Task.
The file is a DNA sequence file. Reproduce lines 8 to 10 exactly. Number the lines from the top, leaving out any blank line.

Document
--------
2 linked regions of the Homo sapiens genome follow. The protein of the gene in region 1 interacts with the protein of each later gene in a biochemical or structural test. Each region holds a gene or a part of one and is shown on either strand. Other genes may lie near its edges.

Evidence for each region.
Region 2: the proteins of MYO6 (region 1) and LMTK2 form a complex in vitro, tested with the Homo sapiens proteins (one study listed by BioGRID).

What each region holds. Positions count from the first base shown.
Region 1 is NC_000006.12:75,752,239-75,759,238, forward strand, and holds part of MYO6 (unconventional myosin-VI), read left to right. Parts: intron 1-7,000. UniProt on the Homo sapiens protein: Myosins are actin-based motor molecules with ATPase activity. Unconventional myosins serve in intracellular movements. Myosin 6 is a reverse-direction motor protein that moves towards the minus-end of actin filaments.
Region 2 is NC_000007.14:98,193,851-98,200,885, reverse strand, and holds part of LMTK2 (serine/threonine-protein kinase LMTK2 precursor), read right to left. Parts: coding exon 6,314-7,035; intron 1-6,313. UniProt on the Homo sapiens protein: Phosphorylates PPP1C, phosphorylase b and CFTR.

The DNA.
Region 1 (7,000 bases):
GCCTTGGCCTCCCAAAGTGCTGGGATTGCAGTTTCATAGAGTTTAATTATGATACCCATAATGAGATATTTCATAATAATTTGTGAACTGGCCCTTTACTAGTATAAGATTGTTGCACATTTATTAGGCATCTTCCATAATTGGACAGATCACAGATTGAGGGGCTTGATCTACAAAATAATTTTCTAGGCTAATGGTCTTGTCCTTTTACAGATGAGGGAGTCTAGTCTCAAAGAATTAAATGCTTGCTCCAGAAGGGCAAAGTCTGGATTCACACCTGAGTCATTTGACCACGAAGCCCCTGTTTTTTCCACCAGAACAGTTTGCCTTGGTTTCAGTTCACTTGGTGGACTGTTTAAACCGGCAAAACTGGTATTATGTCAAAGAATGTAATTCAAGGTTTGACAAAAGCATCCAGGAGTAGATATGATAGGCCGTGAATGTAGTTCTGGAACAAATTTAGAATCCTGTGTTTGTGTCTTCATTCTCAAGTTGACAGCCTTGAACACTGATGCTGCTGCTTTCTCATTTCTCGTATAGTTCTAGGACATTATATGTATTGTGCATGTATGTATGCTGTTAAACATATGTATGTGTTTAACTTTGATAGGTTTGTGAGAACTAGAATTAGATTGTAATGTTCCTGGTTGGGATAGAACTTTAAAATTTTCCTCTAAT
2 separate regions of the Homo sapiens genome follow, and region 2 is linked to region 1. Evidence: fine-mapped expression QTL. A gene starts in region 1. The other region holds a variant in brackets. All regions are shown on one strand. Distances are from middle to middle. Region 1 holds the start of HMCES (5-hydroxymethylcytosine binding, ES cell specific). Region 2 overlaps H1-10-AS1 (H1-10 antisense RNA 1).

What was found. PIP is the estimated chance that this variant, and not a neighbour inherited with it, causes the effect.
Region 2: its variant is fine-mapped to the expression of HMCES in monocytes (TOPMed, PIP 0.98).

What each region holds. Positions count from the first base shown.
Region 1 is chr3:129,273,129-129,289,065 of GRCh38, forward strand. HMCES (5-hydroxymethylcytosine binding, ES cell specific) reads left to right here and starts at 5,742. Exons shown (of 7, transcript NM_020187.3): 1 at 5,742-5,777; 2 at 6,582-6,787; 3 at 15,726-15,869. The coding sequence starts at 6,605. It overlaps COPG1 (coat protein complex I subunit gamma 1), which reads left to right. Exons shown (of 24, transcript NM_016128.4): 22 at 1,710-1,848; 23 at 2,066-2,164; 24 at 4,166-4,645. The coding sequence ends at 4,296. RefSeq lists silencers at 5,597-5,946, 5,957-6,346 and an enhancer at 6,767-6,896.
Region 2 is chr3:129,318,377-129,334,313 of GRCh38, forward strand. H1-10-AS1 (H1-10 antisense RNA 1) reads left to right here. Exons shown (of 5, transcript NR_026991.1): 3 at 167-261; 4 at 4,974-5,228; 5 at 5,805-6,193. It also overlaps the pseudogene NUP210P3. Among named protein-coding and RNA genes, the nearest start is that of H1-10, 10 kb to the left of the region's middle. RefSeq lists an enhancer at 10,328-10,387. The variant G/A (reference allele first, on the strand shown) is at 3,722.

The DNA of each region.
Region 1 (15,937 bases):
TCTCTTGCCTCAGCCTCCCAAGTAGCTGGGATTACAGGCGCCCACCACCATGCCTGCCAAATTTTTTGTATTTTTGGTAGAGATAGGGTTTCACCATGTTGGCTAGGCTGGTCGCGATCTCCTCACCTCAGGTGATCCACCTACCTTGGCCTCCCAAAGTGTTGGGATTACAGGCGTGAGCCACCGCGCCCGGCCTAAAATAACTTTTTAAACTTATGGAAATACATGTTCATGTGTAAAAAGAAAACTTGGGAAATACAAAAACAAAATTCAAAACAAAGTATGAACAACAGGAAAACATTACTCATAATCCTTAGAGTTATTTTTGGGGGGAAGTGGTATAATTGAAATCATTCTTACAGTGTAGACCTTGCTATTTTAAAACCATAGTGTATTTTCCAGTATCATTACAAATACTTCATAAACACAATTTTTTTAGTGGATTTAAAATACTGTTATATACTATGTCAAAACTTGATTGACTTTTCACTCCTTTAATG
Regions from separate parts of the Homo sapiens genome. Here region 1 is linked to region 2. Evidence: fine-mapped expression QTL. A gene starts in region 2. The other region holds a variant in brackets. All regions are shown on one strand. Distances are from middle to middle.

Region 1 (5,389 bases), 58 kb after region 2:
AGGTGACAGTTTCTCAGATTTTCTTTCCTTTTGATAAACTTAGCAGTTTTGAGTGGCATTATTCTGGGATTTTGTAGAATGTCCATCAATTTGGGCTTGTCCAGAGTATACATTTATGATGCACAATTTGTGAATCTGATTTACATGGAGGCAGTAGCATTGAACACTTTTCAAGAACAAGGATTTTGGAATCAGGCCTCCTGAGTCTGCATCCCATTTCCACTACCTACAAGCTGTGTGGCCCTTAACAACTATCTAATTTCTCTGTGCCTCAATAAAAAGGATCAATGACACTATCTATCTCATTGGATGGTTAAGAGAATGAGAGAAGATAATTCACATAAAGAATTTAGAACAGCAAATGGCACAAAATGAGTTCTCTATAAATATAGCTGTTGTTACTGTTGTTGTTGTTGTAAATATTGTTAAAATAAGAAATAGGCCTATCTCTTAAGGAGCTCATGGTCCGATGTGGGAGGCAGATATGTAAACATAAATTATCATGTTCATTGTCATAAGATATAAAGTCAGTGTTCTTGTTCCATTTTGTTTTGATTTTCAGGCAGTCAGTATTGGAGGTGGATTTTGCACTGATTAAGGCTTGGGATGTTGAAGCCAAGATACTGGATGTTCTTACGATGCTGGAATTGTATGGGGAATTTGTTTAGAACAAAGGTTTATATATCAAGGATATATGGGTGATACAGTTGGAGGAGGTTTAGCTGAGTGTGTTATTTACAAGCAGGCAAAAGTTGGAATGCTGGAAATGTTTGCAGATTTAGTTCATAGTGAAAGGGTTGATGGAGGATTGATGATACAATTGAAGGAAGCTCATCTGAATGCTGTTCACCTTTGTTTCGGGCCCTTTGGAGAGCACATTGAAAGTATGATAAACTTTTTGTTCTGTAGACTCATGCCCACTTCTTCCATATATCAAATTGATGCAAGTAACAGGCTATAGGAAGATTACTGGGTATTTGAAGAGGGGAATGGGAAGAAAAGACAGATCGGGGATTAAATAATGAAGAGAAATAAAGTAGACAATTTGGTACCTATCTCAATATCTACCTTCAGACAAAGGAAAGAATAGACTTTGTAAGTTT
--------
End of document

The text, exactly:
Region 1 (7,000 bases):
GCCTTGGCCTCCCAAAGTGCTGGGATTGCAGTTTCATAGAGTTTAATTATGATACCCATAATGAGATATTTCATAATAATTTGTGAACTGGCCCTTTACTAGTATAAGATTGTTGCACATTTATTAGGCATCTTCCATAATTGGACAGATCACAGATTGAGGGGCTTGATCTACAAAATAATTTTCTAGGCTAATGGTCTTGTCCTTTTACAGATGAGGGAGTCTAGTCTCAAAGAATTAAATGCTTGCTCCAGAAGGGCAAAGTCTGGATTCACACCTGAGTCATTTGACCACGAAGCCCCTGTTTTTTCCACCAGAACAGTTTGCCTTGGTTTCAGTTCACTTGGTGGACTGTTTAAACCGGCAAAACTGGTATTATGTCAAAGAATGTAATTCAAGGTTTGACAAAAGCATCCAGGAGTAGATATGATAGGCCGTGAATGTAGTTCTGGAACAAATTTAGAATCCTGTGTTTGTGTCTTCATTCTCAAGTTGACAGCCTTGAACACTGATGCTGCTGCTTTCTCATTTCTCGTATAGTTCTAGGACATTATATGTATTGTGCATGTATGTATGCTGTTAAACATATGTATGTGTTTAACTTTGATAGGTTTGTGAGAACTAGAATTAGATTGTAATGTTCCTGGTTGGGATAGAACTTTAAAATTTTCCTCTAAT
2 separate regions of the Homo sapiens genome follow, and region 2 is linked to region 1. Evidence: fine-mapped expression QTL. A gene starts in region 1. The other region holds a variant in brackets. All regions are shown on one strand. Distances are from middle to middle. Region 1 holds the start of HMCES (5-hydroxymethylcytosine binding, ES cell specific). Region 2 overlaps H1-10-AS1 (H1-10 antisense RNA 1).